And, most significantly, that it isn’t what they signed up for.
But even though there may be a direct route to a second referendum visible beyond the potholes, the road ahead is still treacherous.
On Nov. 14, Prime Minister May presented to her cabinet a draft Brexit agreement worked out between U.K. and EU negotiators. She claimed it lived up to the spirit of the 2016 referendum, but many in her party disagreed. On key points, it fell far short of what she promised that a Brexit — Britain outside of the EU — would deliver.
Several cabinet ministers resigned, and there were bitter attacks from within her Conservative family. Jacob Rees-Mogg, a leading Euro-skeptic Tory MP, said the deal would make the U.K. a “slave state.” Boris Johnson, who earlier resigned as foreign secretary over May’s handling of the issue, warned of a “vassal-state.”
But Tory efforts to oust May as prime minister failed, at least for now.
The draft agreement is expected to be presented to leaders of the other 27 EU countries in an “emergency summit” scheduled for Sunday.
Much of Europe loathes the prospect of losing the United Kingdom from the European Union for fear that other countries, such as Italy, could follow suit. This has shaped their approach.
The strategy has been to turn the screws on U.K. negotiators, and to make it as unappealing as possible to the rest of Europe to abandon the EU.
To many people — not only in Britain’s opposition parties but also to many Conservatives — they may have succeeded. It is difficult to make the case that the United Kingdom would be better off with this draft agreement than with its current membership within the EU.
Worries about Brexit have rocked Britain’s economy. Immigration levels have dropped, making the fears of being “overrun” by refugees less urgent. And evidence keeps emerging that — similar to the U.S. and other European elections — there was tampering by Russian intelligence agencies conspiring with Britons to tilt the 2016 vote in the direction of the “Leave” campaign.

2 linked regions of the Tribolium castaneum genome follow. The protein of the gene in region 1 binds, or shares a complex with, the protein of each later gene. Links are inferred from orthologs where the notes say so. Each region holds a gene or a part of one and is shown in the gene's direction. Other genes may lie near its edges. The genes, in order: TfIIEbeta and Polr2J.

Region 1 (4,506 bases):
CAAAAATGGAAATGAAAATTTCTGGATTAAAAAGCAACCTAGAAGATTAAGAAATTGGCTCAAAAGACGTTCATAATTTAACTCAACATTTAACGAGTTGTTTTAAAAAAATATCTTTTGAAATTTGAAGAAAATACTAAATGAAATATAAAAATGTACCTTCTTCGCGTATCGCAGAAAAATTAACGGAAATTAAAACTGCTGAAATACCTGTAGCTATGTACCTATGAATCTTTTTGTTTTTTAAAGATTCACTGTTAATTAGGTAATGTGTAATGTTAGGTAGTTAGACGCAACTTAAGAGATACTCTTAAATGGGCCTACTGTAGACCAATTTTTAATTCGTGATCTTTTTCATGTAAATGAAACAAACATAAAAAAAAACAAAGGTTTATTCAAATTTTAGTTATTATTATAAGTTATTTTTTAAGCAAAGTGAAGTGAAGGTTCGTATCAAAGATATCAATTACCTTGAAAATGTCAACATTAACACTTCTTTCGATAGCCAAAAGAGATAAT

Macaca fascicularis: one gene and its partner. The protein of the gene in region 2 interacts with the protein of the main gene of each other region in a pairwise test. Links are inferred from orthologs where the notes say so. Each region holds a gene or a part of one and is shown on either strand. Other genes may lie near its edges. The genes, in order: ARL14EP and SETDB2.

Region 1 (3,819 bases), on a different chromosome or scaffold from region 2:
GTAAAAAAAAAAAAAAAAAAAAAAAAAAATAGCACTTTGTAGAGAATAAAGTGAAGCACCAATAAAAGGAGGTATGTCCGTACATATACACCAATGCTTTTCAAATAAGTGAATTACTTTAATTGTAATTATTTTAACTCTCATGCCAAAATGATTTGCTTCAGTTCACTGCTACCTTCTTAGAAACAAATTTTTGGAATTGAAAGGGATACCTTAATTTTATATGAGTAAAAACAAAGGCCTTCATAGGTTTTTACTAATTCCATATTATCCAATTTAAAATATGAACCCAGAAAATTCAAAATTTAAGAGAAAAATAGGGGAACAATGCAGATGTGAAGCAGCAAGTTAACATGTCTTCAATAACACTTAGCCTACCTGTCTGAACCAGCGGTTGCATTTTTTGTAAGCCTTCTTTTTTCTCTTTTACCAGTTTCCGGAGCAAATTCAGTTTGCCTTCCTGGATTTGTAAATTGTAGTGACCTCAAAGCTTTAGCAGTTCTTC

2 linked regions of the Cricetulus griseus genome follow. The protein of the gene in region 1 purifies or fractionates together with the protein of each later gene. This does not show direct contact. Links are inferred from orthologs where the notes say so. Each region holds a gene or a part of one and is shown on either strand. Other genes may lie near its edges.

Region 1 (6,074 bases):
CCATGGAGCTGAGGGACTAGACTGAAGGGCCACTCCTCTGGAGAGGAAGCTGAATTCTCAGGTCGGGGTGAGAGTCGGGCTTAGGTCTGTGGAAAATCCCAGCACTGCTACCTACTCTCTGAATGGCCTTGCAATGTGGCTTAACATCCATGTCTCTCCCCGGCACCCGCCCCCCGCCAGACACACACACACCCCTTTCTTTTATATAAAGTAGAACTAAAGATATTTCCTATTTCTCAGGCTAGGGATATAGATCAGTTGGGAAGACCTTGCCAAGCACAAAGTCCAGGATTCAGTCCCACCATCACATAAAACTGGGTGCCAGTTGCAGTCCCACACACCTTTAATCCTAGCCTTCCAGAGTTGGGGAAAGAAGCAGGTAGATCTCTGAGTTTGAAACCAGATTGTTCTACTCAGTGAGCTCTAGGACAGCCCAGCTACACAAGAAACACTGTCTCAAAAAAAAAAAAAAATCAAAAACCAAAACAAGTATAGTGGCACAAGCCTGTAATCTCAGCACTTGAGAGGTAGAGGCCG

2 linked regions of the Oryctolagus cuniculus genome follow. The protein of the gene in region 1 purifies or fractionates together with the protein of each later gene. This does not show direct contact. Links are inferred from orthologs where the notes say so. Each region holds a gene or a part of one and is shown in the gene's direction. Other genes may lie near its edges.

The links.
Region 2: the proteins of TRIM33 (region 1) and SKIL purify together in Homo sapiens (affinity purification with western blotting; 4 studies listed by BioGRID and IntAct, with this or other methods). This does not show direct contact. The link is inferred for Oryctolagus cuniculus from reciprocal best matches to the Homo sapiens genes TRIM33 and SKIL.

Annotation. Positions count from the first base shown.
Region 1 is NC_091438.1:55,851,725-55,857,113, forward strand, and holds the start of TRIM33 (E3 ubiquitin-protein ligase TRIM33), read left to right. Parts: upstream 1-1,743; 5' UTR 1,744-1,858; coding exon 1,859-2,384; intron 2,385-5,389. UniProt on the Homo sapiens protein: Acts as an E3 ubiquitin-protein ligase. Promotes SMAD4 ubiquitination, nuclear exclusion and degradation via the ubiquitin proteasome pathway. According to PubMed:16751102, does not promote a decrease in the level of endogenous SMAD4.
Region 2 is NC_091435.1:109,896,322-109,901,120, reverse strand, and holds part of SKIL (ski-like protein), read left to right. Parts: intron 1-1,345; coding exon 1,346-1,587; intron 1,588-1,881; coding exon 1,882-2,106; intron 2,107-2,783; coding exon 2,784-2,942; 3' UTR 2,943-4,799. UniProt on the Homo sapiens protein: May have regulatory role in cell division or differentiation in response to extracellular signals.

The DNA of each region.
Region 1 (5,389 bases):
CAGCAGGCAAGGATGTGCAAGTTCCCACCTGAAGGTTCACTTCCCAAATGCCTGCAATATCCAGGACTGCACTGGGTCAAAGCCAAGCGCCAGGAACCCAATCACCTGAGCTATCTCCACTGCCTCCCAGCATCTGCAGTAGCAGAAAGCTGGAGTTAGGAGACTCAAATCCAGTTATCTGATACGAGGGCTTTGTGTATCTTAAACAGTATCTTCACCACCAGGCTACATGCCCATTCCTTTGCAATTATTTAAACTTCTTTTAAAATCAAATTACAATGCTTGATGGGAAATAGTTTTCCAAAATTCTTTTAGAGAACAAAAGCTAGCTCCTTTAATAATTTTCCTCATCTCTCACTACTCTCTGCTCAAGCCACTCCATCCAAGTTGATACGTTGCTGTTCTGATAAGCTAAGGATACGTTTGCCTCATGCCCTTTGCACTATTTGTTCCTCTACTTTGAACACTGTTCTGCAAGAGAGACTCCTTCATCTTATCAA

There is also the fact that young people in particular — who largely abstained during the 2016 referendum — have roared back in their opposition to Brexit.
The headline from last year’s British election, which narrowly elected May’s Tories as a minority government, was the overwhelming opposition of young people toward the Conservatives as a form of buyer’s remorse after ignoring the Brexit referendum.
Assuming the draft agreement is approved by other EU leaders, the challenge for the prime minister will be to get approval from the House of Commons sometime in December. That is regarded as unlikely.
May presides over a minority government, and she is certain to be opposed by several MPs in the Tory caucus. The opposition parties, led by Jeremy Corbyn’s Labour, have said they will vote against the agreement.
An irony here is that Corbyn himself — a fierce critic of the EU for all of his life — is still trying to straddle a confused middle ground without revealing what, in the end, Labour will do apart from voting against the agreement.
If the Brexit agreement is voted down by parliament, the prime minister will have to make a choice.
Will she insist that the government goes ahead with Brexit — without any deal with the EU? She claims that she will not do that, since most economists predict catastrophe for Britain in that scenario.
Will she resign as Tory leader and prime minister? Given her dogged stubbornness to see this agreement through, that seems unlikely.
Will she regard a parliamentary vote against the agreement as a vote of non-confidence in her government, and call for a new election? Also unlikely, since polls suggest the Tories would lose.
That leaves this tantalizing possibility:
That she would describe this agreement as the best for Britain, and call for another referendum that “puts it to the people” to choose between this vision of a post-Brexit Britain versus the status quo within the European Union.
If that happens, May would have every reason to worry because recent polling suggests that voters are becoming less enamoured with the notion of leaving the EU.